Editor's note: Orit Avishai is an assistant professor of sociology at Fordham University. She is the author of "Managing the Lactating Body: The Breast-Feeding Project and Privileged Motherhood."
(CNN) - Adele, who won big at the 2012 Grammys, once told Karl Lagerfeld off when he said that she was talented and pretty but a little too fat. Maybe his words got to her.
The British pop star made news this week when she admitted to wearing four pairs of Spanx under a dress that wowed the audiences at the Grammys. Apparently, this was an improvement over her original dress that featured a built-in corset and in which she passed out when she tried it on.
Spanx is a line of undergarments that offers solutions for women of all sizes and shapes. You can target bulging stomachs, jiggling upper arms, aging breasts and any other body part that may need some enhancement. No longer an item of fantasy play or a secret amongst plus-sized women, Spanx products have become prized accessories flaunted by the Kardashians, Oprah and suburban moms.
Spanx's selling point is that it helps smart, successful women of all ages to build their confidence by, well, looking good. But playing with fire might be a more adequate metaphor when we consider that less than half a century ago, women denounced Spanx-like garments as symbols of oppressive beauty standards.
Editor's note: James Montague is an author and journalist who writes for the New York Times, CNN.com, GQ and World Soccer. You can follow him on Twitter @JamesPiotr.
By James Montague, Special to CNN
While many Americans anticipate the final game between the Miami Heat and the Boston Celtics on Saturday, or the Manny Pacquiao-Timothy Bradley boxing match, the rest of the world will be transfixed as one of the most highly anticipated sports tournaments begins Friday: soccer's 2012 European Championship.
The lead up to the month-long tournament, which is co-hosted in the former communist Eastern European states of Poland and Ukraine, has made worldwide headlines –and not all for the right reasons.
It has been a drama that involves a jailed former prime minister, controversies related to corruption and accusations of endemic prejudice that highlight the differing nature of racism in Europe compared to America.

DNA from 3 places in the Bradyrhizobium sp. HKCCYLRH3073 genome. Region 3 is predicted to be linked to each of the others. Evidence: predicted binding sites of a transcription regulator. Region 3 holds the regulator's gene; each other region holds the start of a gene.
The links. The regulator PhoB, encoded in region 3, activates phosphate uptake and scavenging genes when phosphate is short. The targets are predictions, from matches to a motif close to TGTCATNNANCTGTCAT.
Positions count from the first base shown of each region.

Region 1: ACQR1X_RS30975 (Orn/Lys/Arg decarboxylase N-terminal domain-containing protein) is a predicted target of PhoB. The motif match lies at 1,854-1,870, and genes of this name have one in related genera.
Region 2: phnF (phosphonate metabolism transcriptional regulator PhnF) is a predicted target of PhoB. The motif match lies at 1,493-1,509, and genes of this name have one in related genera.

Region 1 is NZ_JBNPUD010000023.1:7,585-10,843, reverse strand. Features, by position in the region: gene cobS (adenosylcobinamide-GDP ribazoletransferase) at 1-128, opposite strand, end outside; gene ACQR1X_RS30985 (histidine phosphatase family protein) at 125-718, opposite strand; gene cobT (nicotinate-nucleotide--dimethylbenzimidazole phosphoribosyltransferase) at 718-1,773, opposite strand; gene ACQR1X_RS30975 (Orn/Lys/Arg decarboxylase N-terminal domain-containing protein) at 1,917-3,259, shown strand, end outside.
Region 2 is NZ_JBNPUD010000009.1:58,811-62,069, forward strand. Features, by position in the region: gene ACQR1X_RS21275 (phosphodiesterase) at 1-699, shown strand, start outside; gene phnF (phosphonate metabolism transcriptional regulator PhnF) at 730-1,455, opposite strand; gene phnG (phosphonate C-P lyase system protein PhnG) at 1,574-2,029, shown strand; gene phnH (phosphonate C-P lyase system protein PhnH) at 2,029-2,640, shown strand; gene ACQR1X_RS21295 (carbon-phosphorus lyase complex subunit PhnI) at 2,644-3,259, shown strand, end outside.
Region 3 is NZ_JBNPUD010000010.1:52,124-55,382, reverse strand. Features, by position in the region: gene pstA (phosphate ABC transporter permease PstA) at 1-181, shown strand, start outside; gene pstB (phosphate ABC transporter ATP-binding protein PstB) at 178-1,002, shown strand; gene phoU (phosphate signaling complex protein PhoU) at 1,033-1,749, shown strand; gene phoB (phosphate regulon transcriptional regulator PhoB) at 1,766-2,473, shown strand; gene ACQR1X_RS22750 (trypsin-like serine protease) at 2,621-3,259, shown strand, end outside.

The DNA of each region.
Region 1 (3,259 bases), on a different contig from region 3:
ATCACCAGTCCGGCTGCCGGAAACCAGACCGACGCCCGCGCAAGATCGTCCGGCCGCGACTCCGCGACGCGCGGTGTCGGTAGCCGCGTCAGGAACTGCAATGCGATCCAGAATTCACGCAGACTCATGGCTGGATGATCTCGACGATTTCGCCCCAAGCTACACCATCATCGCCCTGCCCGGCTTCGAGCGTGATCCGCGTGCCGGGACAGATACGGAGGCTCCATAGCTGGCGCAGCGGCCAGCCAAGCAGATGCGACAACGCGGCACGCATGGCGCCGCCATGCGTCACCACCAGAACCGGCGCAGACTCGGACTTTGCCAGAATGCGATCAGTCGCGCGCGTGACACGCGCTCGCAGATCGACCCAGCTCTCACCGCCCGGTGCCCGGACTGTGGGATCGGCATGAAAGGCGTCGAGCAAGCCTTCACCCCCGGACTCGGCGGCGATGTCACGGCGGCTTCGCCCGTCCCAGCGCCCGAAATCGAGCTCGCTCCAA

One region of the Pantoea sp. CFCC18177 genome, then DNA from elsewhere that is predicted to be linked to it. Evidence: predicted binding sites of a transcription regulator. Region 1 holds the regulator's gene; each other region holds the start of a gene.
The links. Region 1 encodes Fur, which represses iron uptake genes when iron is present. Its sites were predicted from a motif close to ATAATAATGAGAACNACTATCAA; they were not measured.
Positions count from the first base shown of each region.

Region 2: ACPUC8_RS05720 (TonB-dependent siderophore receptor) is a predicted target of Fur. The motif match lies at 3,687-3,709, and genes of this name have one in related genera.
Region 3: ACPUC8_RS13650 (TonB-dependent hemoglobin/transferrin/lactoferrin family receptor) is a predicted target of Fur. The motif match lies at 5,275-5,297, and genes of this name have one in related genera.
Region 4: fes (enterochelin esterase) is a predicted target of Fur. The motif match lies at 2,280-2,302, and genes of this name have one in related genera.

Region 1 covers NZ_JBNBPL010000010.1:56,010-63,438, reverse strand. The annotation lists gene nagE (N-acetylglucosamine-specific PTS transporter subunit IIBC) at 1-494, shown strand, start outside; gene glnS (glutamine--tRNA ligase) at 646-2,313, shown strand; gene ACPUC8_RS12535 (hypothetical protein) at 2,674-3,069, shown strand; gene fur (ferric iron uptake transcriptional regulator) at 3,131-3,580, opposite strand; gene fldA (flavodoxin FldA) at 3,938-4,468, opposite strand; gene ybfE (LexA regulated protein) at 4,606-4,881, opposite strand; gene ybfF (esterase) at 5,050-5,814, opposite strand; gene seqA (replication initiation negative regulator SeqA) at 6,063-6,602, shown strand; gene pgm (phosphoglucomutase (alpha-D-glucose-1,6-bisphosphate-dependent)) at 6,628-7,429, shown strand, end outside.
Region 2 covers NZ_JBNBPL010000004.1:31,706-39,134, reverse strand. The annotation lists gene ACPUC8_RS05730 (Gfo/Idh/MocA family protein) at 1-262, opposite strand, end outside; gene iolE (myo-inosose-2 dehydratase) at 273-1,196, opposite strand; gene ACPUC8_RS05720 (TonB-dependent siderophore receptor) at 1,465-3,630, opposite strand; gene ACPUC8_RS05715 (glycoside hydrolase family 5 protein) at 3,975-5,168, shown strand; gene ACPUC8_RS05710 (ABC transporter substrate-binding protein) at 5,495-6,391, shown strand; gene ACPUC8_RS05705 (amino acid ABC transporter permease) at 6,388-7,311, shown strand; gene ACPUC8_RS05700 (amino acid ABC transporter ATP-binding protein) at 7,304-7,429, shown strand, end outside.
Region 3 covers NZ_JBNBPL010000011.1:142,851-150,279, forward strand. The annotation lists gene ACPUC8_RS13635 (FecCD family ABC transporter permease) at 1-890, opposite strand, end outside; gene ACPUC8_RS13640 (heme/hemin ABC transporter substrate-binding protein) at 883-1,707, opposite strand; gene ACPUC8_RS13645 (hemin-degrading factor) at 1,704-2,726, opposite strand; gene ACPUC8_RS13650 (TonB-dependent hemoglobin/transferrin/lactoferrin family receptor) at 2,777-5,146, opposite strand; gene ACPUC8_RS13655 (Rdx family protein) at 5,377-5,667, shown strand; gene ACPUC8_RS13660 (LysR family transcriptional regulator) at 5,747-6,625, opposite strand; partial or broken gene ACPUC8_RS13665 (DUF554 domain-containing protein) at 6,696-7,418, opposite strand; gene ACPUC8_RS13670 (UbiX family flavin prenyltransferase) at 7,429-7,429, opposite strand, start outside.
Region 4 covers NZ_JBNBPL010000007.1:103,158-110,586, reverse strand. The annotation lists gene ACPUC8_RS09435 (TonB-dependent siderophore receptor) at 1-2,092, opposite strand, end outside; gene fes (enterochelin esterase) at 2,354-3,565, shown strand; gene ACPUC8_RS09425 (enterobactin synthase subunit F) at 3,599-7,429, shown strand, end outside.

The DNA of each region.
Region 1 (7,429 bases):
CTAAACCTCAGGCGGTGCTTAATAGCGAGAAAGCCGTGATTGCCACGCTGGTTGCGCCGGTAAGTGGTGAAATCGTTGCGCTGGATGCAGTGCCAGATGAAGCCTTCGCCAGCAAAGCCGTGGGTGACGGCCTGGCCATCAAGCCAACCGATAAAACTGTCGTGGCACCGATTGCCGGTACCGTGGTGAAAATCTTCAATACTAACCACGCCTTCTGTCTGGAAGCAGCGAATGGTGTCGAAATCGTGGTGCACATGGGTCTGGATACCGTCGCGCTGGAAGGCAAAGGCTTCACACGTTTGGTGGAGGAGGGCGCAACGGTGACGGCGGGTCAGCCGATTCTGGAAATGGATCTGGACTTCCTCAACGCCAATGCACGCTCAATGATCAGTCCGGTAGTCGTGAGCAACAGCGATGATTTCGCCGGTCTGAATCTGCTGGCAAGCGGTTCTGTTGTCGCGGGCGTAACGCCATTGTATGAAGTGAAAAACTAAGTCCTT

By Emily Jane Fox, CNN Money
NEW YORK (CNNMoney) - Millions of young adults are forgoing necessary care and treatment because of rising health care costs, a report said Friday.
In fact, 41% of young adults between age 19 and 29 failed to get medical care in a recent 12-month period because of cost, according to a Commonwealth Fund survey. Among uninsured adults, the number rose to 60%.
They are not filling prescriptions, skipping recommended tests or treatments, avoiding doctor visits and failing to get specialist care they need.
"This reflects the high cost of medical care right now and health pl ans that may not cover people very well," said Dr. Sara Collins, vice president for affordable health insurance at the Commonwealth Fund and chief author of the survey.
And doctors are noticing that young adults stop listening to medical advice once they hear the cost of treatment.
Editor's note: Ruben Navarrette Jr. is a CNN.com contributor and a nationally syndicated columnist.
By Ruben Navarrette Jr. , CNN Contributor
San Diego (CNN) - In my CNN.com column last week, I wrote that the first thing a candidate running for office needs to know about Latino voters is that they value nothing more than respect.
Here's the second thing: It's not respectful to lump together Latino U.S. citizens with Latino illegal immigrants.
Not all Latinos in the United States arrived here five minutes ago. In fact, some of us come from families who have been here for five generations. And there are those in the state of New Mexico who can trace their roots in the Southwest back several hundred years.